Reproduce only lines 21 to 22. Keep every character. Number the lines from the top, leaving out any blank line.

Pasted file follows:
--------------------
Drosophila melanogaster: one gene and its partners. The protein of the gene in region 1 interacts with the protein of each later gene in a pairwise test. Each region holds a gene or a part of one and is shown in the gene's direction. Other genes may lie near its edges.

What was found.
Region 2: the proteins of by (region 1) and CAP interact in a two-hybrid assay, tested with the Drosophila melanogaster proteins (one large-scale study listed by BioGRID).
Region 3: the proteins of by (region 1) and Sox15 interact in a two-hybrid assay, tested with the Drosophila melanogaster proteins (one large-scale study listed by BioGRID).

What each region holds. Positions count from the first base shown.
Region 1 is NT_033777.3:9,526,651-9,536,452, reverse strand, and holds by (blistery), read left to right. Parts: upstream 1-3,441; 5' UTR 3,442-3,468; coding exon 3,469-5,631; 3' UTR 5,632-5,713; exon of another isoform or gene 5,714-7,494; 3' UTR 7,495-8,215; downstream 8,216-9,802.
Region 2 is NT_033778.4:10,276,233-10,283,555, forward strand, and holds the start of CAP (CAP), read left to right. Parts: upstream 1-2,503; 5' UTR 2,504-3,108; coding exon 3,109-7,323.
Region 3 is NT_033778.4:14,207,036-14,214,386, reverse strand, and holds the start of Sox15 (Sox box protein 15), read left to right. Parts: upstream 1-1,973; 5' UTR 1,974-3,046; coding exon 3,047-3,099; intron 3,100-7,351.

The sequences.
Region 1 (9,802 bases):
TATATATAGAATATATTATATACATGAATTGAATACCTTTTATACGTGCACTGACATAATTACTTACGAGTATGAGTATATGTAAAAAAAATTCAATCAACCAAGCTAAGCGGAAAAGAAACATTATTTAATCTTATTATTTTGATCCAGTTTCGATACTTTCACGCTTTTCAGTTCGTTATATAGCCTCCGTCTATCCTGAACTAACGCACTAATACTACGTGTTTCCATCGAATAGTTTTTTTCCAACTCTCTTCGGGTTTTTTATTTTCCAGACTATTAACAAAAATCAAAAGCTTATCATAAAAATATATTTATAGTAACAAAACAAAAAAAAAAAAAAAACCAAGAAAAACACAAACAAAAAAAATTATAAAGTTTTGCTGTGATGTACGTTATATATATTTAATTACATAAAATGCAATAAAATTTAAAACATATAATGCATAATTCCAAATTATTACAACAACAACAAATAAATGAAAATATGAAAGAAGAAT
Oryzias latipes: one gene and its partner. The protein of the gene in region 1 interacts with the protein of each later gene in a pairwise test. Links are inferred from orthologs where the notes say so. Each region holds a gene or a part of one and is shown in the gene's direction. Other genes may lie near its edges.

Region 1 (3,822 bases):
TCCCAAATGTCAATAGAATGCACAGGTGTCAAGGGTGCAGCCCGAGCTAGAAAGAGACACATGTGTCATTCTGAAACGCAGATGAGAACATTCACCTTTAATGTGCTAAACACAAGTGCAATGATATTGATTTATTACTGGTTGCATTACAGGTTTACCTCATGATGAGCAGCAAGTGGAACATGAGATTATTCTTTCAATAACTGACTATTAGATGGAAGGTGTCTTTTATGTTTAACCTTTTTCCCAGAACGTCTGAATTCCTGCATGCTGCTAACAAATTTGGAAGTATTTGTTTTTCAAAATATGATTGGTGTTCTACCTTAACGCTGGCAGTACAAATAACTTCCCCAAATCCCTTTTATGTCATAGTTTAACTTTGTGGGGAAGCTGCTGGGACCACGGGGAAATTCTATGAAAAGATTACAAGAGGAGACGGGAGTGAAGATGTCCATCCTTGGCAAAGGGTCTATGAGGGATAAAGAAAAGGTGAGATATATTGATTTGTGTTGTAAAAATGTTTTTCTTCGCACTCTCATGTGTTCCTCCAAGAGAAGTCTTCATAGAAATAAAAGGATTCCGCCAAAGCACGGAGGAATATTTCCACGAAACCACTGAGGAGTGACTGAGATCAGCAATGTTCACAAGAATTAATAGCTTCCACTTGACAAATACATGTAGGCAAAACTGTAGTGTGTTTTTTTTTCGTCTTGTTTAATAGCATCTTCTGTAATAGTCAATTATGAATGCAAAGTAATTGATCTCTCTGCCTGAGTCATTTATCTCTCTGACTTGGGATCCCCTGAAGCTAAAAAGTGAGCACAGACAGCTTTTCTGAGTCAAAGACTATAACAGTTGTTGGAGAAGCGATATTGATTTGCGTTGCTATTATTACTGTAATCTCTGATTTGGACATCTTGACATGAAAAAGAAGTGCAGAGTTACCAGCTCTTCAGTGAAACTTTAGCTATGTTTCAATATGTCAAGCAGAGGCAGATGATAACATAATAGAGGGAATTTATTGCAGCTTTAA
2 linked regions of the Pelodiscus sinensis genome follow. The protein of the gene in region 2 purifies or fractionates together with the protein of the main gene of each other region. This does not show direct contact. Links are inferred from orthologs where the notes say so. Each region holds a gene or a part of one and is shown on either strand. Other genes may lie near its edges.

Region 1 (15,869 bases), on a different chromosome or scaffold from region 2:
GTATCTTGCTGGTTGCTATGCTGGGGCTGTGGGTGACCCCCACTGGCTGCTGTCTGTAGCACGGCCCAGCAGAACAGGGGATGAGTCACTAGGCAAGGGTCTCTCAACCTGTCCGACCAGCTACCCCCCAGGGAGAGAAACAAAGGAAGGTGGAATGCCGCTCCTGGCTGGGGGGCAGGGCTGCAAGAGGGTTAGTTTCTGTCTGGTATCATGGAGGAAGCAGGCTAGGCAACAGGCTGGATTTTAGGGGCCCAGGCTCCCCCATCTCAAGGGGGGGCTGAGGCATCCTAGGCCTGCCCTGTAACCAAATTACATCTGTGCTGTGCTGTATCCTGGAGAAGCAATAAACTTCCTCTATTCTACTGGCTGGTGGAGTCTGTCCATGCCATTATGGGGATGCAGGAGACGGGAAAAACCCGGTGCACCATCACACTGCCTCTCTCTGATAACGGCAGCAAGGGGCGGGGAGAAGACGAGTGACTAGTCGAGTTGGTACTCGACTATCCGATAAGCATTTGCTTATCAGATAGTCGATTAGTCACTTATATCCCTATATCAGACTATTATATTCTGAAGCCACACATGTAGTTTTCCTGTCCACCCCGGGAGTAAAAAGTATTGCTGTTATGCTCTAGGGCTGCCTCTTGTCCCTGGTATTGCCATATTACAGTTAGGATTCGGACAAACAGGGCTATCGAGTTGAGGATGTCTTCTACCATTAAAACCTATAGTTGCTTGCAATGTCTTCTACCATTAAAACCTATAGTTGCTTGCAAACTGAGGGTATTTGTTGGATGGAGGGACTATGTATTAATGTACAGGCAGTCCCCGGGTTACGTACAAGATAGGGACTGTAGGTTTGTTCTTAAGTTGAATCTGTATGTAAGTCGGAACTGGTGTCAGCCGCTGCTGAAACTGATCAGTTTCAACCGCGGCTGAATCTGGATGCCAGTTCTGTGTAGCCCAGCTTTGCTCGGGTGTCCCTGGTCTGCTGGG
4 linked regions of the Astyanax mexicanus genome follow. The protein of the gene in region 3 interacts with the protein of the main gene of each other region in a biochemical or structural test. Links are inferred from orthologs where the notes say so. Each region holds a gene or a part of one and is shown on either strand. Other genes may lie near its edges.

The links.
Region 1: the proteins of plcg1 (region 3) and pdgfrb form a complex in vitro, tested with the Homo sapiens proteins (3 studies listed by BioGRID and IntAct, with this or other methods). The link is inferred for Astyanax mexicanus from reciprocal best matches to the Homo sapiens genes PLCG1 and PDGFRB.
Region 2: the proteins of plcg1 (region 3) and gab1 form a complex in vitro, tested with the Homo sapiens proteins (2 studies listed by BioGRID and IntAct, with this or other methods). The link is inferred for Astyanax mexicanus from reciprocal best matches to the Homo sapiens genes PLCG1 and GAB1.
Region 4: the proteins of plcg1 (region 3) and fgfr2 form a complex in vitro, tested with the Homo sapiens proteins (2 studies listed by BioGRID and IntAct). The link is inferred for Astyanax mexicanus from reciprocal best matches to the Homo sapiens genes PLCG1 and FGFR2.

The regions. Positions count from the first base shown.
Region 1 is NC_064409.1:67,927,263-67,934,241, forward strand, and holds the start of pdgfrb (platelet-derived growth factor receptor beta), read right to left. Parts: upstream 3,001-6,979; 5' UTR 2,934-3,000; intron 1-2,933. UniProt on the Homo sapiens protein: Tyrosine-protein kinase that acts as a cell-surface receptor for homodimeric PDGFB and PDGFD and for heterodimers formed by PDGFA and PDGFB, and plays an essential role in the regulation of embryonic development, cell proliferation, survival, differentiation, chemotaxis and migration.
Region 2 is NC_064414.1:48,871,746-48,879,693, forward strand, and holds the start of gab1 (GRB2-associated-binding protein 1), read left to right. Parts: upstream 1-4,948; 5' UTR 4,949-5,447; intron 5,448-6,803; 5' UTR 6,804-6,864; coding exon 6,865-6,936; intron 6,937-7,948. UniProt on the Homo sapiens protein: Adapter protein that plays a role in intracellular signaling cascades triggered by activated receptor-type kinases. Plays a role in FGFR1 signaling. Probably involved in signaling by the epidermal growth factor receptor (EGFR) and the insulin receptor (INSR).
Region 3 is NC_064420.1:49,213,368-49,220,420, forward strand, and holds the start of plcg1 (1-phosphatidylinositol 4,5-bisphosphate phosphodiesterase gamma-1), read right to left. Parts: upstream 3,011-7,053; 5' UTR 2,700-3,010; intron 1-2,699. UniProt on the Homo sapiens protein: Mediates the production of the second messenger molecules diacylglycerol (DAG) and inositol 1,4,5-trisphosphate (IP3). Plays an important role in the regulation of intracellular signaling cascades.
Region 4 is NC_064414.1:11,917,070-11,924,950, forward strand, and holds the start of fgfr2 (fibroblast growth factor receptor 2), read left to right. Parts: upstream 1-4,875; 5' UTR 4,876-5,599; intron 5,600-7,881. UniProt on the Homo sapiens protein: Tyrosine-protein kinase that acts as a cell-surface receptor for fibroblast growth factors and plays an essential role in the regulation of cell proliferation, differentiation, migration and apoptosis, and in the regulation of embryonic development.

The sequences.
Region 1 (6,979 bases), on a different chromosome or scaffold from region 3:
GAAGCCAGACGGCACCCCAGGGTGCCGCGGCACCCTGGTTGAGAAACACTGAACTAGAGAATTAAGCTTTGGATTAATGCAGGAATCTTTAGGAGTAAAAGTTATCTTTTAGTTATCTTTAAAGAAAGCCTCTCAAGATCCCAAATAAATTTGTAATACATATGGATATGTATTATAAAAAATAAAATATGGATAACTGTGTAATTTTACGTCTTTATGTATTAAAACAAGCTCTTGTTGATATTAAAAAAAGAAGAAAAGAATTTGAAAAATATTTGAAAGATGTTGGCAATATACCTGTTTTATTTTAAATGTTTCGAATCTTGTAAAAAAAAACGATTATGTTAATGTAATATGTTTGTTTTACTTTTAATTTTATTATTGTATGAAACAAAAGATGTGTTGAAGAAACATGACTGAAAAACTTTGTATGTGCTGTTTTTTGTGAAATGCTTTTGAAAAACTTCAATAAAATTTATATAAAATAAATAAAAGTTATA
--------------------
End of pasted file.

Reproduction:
Region 2: the proteins of plcg1 (region 3) and gab1 form a complex in vitro, tested with the Homo sapiens proteins (2 studies listed by BioGRID and IntAct, with this or other methods). The link is inferred for Astyanax mexicanus from reciprocal best matches to the Homo sapiens genes PLCG1 and GAB1.
Region 4: the proteins of plcg1 (region 3) and fgfr2 form a complex in vitro, tested with the Homo sapiens proteins (2 studies listed by BioGRID and IntAct). The link is inferred for Astyanax mexicanus from reciprocal best matches to the Homo sapiens genes PLCG1 and FGFR2.